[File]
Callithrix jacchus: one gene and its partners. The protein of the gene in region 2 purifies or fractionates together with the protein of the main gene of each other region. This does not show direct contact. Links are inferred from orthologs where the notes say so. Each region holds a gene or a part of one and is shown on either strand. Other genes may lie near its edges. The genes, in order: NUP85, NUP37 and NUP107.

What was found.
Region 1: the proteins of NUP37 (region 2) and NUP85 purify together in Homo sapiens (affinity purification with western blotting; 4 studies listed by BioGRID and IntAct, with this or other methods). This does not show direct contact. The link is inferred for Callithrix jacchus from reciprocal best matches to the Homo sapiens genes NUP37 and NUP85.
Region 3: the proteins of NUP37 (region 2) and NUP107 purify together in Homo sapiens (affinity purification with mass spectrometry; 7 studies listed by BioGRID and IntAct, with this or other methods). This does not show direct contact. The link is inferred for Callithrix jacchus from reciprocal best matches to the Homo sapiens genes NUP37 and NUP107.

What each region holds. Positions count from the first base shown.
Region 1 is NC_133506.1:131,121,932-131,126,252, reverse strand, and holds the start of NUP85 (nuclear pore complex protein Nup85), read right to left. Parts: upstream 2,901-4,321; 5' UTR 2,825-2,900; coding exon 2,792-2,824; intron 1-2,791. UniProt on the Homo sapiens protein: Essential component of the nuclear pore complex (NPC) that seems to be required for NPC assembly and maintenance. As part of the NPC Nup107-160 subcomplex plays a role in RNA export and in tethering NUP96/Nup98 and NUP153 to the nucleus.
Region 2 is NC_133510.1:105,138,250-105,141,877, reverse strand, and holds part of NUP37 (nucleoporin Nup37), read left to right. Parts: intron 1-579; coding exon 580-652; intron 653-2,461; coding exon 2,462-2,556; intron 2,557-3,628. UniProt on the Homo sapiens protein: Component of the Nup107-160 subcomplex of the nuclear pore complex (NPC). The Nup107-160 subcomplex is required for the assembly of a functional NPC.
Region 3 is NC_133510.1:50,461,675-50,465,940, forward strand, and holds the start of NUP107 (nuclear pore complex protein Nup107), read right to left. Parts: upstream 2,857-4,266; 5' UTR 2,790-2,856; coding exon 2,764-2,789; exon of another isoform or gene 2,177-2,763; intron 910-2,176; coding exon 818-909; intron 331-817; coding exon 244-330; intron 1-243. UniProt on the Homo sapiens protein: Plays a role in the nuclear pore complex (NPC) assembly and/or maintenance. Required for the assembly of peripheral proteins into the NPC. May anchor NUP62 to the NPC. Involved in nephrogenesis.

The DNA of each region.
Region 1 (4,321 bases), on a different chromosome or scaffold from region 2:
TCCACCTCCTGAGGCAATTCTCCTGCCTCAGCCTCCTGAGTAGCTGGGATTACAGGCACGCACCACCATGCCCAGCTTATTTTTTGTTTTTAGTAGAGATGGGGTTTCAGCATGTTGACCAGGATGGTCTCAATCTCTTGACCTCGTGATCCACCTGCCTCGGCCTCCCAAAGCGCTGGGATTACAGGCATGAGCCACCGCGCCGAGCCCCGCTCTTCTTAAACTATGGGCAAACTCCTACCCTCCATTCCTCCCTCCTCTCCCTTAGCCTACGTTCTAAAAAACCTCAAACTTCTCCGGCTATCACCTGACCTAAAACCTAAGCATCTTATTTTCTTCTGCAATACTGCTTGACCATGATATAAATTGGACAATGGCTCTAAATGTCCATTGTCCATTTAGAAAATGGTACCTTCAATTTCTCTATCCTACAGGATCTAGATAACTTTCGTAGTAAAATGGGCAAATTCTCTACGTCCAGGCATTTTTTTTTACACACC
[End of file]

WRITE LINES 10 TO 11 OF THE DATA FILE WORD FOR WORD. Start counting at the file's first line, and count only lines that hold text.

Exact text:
Region 1 (4,321 bases), on a different chromosome or scaffold from region 2:
TCCACCTCCTGAGGCAATTCTCCTGCCTCAGCCTCCTGAGTAGCTGGGATTACAGGCACGCACCACCATGCCCAGCTTATTTTTTGTTTTTAGTAGAGATGGGGTTTCAGCATGTTGACCAGGATGGTCTCAATCTCTTGACCTCGTGATCCACCTGCCTCGGCCTCCCAAAGCGCTGGGATTACAGGCATGAGCCACCGCGCCGAGCCCCGCTCTTCTTAAACTATGGGCAAACTCCTACCCTCCATTCCTCCCTCCTCTCCCTTAGCCTACGTTCTAAAAAACCTCAAACTTCTCCGGCTATCACCTGACCTAAAACCTAAGCATCTTATTTTCTTCTGCAATACTGCTTGACCATGATATAAATTGGACAATGGCTCTAAATGTCCATTGTCCATTTAGAAAATGGTACCTTCAATTTCTCTATCCTACAGGATCTAGATAACTTTCGTAGTAAAATGGGCAAATTCTCTACGTCCAGGCATTTTTTTTTACACACC